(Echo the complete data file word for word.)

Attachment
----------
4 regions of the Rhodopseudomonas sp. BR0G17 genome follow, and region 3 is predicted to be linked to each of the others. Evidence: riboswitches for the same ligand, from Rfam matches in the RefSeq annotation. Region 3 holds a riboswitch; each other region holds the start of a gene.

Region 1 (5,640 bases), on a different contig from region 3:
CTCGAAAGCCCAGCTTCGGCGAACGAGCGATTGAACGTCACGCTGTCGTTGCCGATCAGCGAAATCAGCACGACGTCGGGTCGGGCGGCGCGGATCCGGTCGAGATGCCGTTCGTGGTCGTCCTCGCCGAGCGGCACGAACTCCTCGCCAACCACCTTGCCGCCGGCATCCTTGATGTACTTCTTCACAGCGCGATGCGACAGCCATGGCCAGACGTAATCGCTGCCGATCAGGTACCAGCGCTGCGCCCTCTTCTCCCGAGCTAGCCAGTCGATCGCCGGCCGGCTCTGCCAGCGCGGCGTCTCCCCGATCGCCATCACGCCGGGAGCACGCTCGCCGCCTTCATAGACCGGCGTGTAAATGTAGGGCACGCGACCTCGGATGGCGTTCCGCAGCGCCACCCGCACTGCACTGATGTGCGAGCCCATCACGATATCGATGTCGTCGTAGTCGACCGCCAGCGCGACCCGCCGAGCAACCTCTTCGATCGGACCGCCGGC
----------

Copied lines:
4 regions of the Rhodopseudomonas sp. BR0G17 genome follow, and region 3 is predicted to be linked to each of the others. Evidence: riboswitches for the same ligand, from Rfam matches in the RefSeq annotation. Region 3 holds a riboswitch; each other region holds the start of a gene.

Region 1 (5,640 bases), on a different contig from region 3:
CTCGAAAGCCCAGCTTCGGCGAACGAGCGATTGAACGTCACGCTGTCGTTGCCGATCAGCGAAATCAGCACGACGTCGGGTCGGGCGGCGCGGATCCGGTCGAGATGCCGTTCGTGGTCGTCCTCGCCGAGCGGCACGAACTCCTCGCCAACCACCTTGCCGCCGGCATCCTTGATGTACTTCTTCACAGCGCGATGCGACAGCCATGGCCAGACGTAATCGCTGCCGATCAGGTACCAGCGCTGCGCCCTCTTCTCCCGAGCTAGCCAGTCGATCGCCGGCCGGCTCTGCCAGCGCGGCGTCTCCCCGATCGCCATCACGCCGGGAGCACGCTCGCCGCCTTCATAGACCGGCGTGTAAATGTAGGGCACGCGACCTCGGATGGCGTTCCGCAGCGCCACCCGCACTGCACTGATGTGCGAGCCCATCACGATATCGATGTCGTCGTAGTCGACCGCCAGCGCGACCCGCCGAGCAACCTCTTCGATCGGACCGCCGGC